DT, which involves performing two tasks simultaneously rather than sequentially, typically results in a degradation in the performance of at least one of the tasks due to cognitive-motor interference [7]. This can lead to an increased risk of falls and decreased efficiency in task execution [3]. Despite an increase in prefrontal cortex activation, stroke patients demonstrate a decrease in motor and cognitive abilities during DT performance [8]. This indicates inefficiencies in brain resource utilization and can result in a decline in performance [9, 10]. Therefore, for effective performance in DTs, it is crucial to understand functional connectivity and networks within the brain cortex [11].

Among the existing brain imaging techniques, functional Magnetic Resonance Imaging (fMRI) detects high-resolution cerebral blood flow signals but requires a controlled environment and is unsuitable for patients with metal implants [12]. Electroencephalography (EEG) offers high temporal resolution but low spatial resolution and is susceptible to motion artifacts, making it challenging to apply in dynamic DT training. On the other hand, functional near-infrared spectroscopy (fNIRS), based on the principle of neurovascular coupling that regulates blood flow to meet the energy demands of active neurons [13], allows for the real-time monitoring of hemodynamic changes in the brain during activities and walking without spatial or temporal restrictions [14].

fNIRS provides better resistance to motion artifacts and greater experimental flexibility compared to other neuroimaging methods, making it more suitable for use in neurologic patients [15-17]. However, most prior studies using fNIRS have focused only on activation in the prefrontal cortex[11, 18-22], often overlooking other brain areas such as the premotor cortex (PMC), which is involved in motor planning and preparation, the sensorimotor cortex (SMC), which handles motor output or sensory input, and the posterior parietal cortex (PPC), which is important for sensorimotor integration[19, 23-25]. Therefore, systematic investigations of changes in cortical activity and functional connectivity from single to multiple tasks are necessary beyond the prefrontal cortex [26]. Additionally, the relationship between brain activation and clinical measurements remains unclear [25]. One study reported that poor motor function in stroke patients was associated with increased compensatory prefrontal cortex activation, while lower cognitive function corresponded to reduced activation in the same region [27]. Another study showed a negative correlation between motor status and DT brain activation [28]. Therefore, further research is needed to establish the relationship between clinical measurements and levels of brain activation in stroke patients [26].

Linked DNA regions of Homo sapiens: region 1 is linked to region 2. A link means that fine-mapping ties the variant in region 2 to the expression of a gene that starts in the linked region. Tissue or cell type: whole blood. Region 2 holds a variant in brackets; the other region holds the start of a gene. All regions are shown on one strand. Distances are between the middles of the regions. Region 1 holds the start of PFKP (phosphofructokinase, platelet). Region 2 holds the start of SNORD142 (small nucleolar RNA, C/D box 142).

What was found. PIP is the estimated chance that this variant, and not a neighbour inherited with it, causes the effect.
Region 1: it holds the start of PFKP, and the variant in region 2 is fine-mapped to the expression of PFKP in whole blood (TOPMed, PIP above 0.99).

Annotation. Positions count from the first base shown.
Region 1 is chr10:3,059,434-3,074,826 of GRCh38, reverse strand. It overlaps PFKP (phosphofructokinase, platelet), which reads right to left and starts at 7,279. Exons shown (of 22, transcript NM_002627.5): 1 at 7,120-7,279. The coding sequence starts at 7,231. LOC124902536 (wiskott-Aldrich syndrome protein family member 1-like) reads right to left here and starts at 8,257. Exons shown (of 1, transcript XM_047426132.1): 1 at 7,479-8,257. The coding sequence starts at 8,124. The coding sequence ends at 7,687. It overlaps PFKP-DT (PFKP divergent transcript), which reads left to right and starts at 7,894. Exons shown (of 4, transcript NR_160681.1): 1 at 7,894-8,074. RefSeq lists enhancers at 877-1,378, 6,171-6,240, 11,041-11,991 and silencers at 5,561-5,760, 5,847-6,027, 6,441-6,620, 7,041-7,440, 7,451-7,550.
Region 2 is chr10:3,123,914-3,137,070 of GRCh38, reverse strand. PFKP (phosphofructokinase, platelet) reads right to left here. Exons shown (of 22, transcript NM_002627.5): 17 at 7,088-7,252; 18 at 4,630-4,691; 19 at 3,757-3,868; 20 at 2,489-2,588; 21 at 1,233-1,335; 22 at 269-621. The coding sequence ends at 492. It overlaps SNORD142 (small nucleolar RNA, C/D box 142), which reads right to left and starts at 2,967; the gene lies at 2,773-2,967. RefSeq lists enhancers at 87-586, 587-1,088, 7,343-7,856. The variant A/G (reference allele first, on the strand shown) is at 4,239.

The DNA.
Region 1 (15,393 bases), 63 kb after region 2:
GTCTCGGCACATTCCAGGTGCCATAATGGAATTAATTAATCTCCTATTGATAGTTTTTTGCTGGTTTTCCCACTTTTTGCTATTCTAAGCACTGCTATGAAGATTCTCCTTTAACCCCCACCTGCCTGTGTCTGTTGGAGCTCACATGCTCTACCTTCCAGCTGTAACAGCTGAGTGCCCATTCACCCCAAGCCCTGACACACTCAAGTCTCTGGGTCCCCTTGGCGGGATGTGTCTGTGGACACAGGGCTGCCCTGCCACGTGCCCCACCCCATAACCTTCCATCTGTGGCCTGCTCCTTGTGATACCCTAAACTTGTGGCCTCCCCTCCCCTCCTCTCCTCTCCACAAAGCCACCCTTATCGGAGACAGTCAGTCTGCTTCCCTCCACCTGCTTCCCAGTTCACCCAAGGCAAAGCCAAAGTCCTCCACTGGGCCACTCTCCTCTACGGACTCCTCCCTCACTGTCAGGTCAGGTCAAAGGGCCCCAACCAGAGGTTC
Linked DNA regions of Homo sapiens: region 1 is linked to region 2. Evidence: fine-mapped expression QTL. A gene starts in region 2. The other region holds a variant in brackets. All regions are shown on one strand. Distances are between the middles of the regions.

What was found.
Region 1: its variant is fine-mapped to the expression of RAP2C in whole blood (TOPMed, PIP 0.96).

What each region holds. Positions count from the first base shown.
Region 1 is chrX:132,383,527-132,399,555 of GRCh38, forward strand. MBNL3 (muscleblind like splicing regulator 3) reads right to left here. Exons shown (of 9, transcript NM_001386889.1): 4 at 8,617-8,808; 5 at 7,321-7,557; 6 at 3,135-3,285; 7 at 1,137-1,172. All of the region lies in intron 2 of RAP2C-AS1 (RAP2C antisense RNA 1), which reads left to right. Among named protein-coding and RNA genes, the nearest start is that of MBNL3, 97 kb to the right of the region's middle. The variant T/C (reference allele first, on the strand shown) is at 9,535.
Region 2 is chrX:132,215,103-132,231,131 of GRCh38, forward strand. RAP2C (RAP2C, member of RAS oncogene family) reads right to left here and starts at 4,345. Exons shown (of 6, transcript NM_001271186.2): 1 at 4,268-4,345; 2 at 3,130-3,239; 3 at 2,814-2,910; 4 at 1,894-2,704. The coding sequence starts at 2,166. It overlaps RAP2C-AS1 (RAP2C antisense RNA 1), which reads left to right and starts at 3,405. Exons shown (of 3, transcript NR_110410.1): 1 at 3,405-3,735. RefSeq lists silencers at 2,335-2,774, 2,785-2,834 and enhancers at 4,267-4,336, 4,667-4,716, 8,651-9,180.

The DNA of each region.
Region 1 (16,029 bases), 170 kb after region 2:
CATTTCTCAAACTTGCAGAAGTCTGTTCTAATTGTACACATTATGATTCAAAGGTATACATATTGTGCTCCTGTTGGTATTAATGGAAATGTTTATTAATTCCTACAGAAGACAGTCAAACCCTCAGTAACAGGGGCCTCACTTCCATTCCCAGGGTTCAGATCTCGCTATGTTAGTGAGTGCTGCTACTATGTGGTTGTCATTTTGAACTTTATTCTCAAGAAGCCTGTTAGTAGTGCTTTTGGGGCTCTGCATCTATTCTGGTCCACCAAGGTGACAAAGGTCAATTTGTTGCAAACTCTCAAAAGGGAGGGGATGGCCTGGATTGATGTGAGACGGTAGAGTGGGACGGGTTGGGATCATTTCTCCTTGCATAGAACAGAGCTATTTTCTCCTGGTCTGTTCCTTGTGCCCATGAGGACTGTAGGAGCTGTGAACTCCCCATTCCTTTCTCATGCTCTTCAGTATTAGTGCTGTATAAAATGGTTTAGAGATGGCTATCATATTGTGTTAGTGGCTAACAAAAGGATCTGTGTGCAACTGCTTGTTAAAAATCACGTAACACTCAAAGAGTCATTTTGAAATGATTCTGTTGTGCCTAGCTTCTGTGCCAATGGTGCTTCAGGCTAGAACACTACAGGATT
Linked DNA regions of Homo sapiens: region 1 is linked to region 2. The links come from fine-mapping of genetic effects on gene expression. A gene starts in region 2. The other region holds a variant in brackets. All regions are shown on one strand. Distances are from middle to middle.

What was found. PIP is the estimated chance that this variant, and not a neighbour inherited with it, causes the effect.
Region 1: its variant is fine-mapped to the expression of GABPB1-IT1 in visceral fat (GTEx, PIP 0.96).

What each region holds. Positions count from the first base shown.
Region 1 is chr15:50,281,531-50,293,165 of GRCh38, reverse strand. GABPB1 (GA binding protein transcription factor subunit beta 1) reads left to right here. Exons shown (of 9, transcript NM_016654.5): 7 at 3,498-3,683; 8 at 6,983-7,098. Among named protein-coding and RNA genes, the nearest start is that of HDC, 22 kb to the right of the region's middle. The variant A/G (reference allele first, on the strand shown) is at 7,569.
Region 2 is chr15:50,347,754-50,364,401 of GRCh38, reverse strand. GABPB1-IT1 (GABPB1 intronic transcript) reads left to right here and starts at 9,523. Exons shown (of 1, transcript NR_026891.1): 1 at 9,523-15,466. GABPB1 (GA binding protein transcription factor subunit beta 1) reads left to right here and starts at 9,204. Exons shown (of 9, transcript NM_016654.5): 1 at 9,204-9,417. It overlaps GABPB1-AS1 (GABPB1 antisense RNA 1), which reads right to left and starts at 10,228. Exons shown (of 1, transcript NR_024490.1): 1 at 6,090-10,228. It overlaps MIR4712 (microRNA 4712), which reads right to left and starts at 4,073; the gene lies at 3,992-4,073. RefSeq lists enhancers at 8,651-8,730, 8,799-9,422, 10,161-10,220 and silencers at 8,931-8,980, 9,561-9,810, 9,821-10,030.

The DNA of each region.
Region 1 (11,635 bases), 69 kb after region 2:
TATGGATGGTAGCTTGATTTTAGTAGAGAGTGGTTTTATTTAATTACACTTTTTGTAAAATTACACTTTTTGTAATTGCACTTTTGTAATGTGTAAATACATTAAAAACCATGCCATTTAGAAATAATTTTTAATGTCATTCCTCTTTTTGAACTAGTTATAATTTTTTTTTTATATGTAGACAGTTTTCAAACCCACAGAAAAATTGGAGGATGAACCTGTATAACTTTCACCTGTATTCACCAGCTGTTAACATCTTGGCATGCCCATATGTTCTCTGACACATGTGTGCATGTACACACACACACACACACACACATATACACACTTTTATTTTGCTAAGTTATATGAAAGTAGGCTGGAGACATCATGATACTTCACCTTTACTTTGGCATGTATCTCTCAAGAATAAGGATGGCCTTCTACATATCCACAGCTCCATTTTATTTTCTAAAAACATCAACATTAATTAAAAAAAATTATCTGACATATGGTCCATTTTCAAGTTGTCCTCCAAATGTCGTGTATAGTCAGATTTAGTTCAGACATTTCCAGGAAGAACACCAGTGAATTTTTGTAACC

In this review, we aim to synthesize studies that have examined changes in cortical excitability during DTs in post-stroke patients using fNIRS, and to analyze and evaluate the comparative effectiveness of different DT protocols and the relationships between the evaluated cortical regions.


Study Design

This study is a systematic literature review conducted to analyze the cortical activation and functional connectivity efficiency of various DT training programs applied to stroke patients with different durations of illness and cognitive and motor functions. It follows the guidelines of the Cochrane Collaboration's handbook for systematic reviews of interventions and PRISMA (Preferred Reporting Items for Systematic Reviews and Meta-Analysis) for reporting available literature. Additionally, the methodological protocol of this systematic review has been registered with the PROSPERO International Prospective Register of Systematic Reviews (CRD42024523192).